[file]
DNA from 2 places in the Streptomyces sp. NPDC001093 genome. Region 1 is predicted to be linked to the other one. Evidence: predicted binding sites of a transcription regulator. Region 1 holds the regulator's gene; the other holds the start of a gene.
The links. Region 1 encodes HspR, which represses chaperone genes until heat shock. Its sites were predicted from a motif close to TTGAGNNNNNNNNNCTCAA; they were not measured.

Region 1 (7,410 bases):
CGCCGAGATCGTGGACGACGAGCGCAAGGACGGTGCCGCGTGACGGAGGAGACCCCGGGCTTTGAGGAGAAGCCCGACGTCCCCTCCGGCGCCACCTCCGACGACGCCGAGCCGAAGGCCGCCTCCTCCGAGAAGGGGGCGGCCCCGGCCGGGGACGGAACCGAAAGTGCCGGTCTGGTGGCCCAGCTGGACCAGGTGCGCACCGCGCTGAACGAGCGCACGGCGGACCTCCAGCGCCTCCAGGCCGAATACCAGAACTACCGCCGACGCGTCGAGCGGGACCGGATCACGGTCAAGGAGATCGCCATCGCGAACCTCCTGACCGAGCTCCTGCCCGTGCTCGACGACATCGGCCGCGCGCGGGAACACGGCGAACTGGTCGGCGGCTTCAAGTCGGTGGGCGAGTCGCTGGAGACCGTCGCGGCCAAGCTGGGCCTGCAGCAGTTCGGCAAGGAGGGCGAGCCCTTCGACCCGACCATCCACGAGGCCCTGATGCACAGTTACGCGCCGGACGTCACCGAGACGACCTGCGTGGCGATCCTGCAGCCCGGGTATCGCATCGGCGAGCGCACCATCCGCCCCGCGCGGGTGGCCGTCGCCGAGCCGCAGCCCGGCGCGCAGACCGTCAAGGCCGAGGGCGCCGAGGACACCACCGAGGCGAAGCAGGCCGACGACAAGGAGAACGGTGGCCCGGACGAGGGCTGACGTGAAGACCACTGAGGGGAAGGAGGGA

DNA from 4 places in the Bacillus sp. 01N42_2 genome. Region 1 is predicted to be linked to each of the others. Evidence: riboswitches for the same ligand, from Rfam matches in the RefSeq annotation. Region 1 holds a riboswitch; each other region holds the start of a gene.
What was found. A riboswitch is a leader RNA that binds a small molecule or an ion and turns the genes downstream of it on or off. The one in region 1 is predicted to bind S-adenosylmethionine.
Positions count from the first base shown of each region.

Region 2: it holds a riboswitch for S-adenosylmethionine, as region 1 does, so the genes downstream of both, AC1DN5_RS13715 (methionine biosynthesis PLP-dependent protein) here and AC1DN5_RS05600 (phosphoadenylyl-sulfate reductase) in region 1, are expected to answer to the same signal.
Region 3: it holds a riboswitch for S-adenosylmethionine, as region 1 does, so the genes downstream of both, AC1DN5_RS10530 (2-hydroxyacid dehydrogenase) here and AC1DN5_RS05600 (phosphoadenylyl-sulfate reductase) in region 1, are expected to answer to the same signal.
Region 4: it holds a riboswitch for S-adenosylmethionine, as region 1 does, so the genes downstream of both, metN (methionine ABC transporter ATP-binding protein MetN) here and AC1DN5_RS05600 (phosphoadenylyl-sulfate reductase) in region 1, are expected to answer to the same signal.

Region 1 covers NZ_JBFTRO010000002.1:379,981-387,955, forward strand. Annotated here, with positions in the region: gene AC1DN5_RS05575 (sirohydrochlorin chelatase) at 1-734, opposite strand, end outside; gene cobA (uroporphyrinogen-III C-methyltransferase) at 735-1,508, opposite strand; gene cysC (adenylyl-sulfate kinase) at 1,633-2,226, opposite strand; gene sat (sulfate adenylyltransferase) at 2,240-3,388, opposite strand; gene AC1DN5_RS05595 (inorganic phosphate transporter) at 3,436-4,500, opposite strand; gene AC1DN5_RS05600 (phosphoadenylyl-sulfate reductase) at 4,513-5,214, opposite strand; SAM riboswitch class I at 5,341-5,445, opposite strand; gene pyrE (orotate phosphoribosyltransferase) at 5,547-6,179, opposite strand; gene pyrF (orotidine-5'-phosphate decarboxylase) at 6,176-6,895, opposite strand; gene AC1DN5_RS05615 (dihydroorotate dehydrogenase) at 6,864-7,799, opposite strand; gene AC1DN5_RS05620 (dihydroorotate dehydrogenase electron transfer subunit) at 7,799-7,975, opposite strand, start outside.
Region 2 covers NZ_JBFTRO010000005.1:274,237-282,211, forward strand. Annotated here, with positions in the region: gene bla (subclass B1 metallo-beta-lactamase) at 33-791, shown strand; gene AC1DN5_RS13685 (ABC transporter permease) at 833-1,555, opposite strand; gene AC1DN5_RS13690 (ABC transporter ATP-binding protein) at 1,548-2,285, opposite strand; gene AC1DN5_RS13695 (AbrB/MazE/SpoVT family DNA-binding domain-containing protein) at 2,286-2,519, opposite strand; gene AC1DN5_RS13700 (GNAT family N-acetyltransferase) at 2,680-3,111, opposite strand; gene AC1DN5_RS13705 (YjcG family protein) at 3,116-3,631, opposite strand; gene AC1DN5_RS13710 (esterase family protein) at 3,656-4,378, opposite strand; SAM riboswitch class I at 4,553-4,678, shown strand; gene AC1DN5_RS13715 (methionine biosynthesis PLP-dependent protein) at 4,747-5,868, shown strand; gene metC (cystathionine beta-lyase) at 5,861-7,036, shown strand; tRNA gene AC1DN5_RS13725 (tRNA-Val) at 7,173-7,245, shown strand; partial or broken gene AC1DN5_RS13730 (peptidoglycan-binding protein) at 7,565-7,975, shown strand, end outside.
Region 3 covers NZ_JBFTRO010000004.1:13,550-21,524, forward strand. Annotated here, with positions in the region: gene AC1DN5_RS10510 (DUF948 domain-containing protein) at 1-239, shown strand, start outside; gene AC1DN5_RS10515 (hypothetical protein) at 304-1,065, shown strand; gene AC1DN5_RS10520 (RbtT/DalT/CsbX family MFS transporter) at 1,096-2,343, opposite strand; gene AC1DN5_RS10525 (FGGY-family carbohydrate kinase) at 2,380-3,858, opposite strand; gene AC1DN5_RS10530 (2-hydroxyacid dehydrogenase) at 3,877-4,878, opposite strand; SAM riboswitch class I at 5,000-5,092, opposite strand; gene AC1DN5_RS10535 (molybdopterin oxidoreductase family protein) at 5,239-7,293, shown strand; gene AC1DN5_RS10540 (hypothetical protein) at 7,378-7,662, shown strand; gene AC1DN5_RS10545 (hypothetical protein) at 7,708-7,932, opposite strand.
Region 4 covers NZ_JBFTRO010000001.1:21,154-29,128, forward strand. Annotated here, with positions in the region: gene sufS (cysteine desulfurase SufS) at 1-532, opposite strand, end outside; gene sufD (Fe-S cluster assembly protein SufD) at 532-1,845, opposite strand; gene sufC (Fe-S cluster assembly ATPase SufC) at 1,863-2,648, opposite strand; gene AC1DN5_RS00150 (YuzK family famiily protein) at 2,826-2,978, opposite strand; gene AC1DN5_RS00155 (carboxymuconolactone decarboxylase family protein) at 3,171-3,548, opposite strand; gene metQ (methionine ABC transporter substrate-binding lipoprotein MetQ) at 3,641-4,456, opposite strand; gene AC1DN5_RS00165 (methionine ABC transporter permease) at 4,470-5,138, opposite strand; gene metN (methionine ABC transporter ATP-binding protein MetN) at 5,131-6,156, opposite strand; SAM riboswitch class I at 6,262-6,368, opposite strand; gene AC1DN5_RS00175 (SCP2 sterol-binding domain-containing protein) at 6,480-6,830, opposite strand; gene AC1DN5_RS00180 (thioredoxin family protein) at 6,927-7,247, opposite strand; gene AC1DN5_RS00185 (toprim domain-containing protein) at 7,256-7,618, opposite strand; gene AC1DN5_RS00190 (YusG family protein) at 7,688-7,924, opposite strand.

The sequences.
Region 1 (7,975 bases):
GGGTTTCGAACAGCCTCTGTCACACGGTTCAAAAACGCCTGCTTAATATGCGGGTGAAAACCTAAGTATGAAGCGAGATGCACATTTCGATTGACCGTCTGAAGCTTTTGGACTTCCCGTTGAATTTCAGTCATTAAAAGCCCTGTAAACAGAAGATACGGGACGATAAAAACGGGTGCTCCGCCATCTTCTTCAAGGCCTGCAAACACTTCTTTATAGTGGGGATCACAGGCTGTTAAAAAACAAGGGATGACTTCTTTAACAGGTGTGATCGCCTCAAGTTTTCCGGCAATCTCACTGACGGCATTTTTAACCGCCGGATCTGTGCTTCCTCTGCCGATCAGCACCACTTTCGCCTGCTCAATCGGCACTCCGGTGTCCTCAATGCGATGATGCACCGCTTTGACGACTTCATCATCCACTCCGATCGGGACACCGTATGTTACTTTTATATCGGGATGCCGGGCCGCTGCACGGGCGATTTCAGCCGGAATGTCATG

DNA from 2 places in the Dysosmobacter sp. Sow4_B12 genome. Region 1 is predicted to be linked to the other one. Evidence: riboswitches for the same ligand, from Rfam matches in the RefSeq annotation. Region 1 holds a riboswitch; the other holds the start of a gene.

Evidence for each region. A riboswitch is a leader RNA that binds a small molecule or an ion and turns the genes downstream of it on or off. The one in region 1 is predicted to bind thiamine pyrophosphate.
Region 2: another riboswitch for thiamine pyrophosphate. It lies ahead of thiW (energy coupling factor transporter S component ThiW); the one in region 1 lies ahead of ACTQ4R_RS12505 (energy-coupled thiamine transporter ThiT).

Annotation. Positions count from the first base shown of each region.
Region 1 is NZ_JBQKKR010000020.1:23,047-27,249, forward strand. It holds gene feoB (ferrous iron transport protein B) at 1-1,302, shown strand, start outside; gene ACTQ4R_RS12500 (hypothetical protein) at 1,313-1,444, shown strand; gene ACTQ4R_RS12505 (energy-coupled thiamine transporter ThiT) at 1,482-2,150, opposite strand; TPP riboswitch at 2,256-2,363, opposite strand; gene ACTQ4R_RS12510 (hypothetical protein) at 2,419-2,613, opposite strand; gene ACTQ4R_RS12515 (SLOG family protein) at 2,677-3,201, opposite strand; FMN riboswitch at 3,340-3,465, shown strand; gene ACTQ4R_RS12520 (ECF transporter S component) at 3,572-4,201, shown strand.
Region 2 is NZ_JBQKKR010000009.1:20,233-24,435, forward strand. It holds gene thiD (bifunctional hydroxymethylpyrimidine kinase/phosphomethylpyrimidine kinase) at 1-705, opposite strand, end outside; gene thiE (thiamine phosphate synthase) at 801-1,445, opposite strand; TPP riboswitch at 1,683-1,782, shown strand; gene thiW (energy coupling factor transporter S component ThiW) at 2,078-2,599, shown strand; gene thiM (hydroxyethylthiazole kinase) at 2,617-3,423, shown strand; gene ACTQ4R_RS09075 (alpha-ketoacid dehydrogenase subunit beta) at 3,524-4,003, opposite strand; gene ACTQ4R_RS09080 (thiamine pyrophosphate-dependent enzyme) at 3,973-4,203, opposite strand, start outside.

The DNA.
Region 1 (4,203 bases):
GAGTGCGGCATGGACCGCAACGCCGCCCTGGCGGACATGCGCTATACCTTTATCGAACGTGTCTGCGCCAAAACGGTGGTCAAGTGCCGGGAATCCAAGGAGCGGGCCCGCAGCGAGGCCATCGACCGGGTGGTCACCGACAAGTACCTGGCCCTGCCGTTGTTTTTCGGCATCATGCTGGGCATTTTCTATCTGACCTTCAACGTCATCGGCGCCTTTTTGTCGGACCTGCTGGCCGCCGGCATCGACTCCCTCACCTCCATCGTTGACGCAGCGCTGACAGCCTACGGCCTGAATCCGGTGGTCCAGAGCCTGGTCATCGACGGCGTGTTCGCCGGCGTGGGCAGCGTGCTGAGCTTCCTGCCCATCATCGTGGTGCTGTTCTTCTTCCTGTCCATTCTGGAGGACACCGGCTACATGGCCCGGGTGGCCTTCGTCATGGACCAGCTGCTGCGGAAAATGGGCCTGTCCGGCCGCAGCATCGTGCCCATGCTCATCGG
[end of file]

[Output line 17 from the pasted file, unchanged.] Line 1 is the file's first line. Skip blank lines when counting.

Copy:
GGGTTTCGAACAGCCTCTGTCACACGGTTCAAAAACGCCTGCTTAATATGCGGGTGAAAACCTAAGTATGAAGCGAGATGCACATTTCGATTGACCGTCTGAAGCTTTTGGACTTCCCGTTGAATTTCAGTCATTAAAAGCCCTGTAAACAGAAGATACGGGACGATAAAAACGGGTGCTCCGCCATCTTCTTCAAGGCCTGCAAACACTTCTTTATAGTGGGGATCACAGGCTGTTAAAAAACAAGGGATGACTTCTTTAACAGGTGTGATCGCCTCAAGTTTTCCGGCAATCTCACTGACGGCATTTTTAACCGCCGGATCTGTGCTTCCTCTGCCGATCAGCACCACTTTCGCCTGCTCAATCGGCACTCCGGTGTCCTCAATGCGATGATGCACCGCTTTGACGACTTCATCATCCACTCCGATCGGGACACCGTATGTTACTTTTATATCGGGATGCCGGGCCGCTGCACGGGCGATTTCAGCCGGAATGTCATG